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From ‘Republic’ To ‘Fundamental Rights’ – Provisions In The Indian Constitution Which Are Borrowed From Other Countries

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The Indian Constitution is one of the most comprehensive rule books in the world. 26th January, 2023, marks the 74th Republic Day of the country. There are several aspects of the Indian Constitution which make it special, be it the length or its originality. Holistically, the Indian rule book is an original piece, however, there are several provisions that we have borrowed from other books, even those which have played a crucial role in the development of our country. 

Who's Afraid of the Indian Constitution?

The Constitution of India. Credits – The Wire

  • Britain

A huge chunk of the Indian system is based on Britain’s fundamentals. This also includes the very basis of our parliamentary government. The Executive in India serves as the topmost portfolio holding position, but in the larger scheme of this, it is just a part of the Legislature or the house of elected lawmakers, originally an English concept. 

The concept of having a Cabinet, which is considered to be the cream of the Executive, is also a provision that India has borrowed from Britain. The Indian legislature is divided into two houses, viz, the Upper house and the Lower house. While one has the representatives of the states, the other has directly elected parliamentarians. This system creates a more objective way of making laws, keeping the interests of the states in the mind. 

What are the sources of the British Constitution? | Money Gelt - Law news,  insights and free legal advice!

Credits – Money Gelt.

  • Ireland

Ireland is another country from the United Kingdom that has greatly helped our constitution makers to shape India’s law book. Three of the most important constitutional provisions have been borrowed from the Irish constitution. India has a limited number of fundamental rights, hence several other policies were included in article 44 of the Indian constitution for general public welfare. Unlike Fundamental rights, there is no compulsion on the state to ensure the implementation of these policies, however, the states are encouraged to do so for the creation of a ‘welfare state’.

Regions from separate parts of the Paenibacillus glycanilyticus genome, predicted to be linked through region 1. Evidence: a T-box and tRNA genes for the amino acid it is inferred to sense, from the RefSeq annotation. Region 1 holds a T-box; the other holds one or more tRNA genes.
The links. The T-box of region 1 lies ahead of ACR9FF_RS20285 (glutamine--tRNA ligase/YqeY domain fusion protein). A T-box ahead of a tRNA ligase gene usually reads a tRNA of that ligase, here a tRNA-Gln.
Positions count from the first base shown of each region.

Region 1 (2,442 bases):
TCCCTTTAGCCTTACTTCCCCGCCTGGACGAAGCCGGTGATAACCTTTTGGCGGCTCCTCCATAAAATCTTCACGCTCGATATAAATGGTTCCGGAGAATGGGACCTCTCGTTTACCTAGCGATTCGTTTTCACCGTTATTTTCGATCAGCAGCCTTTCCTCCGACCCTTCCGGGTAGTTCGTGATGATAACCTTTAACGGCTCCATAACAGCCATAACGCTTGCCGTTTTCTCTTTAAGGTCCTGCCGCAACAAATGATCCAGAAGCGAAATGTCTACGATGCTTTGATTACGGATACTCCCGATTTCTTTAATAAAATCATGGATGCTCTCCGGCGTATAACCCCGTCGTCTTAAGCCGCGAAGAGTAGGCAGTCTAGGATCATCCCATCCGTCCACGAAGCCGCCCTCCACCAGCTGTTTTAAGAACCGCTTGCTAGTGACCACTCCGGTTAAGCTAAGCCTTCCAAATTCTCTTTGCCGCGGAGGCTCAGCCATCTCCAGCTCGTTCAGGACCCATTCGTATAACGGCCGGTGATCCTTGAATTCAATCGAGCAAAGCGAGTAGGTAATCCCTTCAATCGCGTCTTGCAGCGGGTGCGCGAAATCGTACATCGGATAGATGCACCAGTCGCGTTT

The President, who is the nominal head of the state, is not directly elected by the people of the country. It is the electoral college, consisting of MPs and MLAs which takes part in the process of electing the head of the Indian state. This provision has also been borrowed from the Irish Constitution. 

Constitution of Ireland - Wikipedia

Constitution of Ireland – Wikipedia

  • The United States of America

The US constitution is one of the oldest in the modern democratic world. India has adopted several important provisions, including the likes of impeachment of the head of state, from the same. 

However, more importantly, the highlight of the Indian Constitution – The concept of having Fundamental Rights, has been adopted from the US rule book. Judiciary is a crucial element of the Indian System, and its independence is mandatory. The provision to keep it independent has been taken from the US. 

The Constitution of the United States | American Battlefield Trust

Credits – American Battlefield Trust

  • USSR (now Russia)

The former Soviet nation had several values and concepts which the Indian state holds very dearly to itself. It includes the likes of the fundamentals mentioned in the preamble of our constitution, viz the ideals of justice (social, political, and economic).

The Constitution of the USSR 1977 – Handwritten Constitution

Credits – Constitution Sokolniki

  • France

This European country has inspired several law books around the globe, including that of India. Our country is officially referred to as the Republic of India, the ‘Republic’ in that term is derived from France. It means that the head of state is an elected individual, ensuring democratic functioning. 

Besides, the ideals of Equality, Liberty, and Fraternity are also derived from the French Constitution. 

France - World's oldest and most illustrious founding documents | The  Economic Times

The French Constitution – The Economic Times

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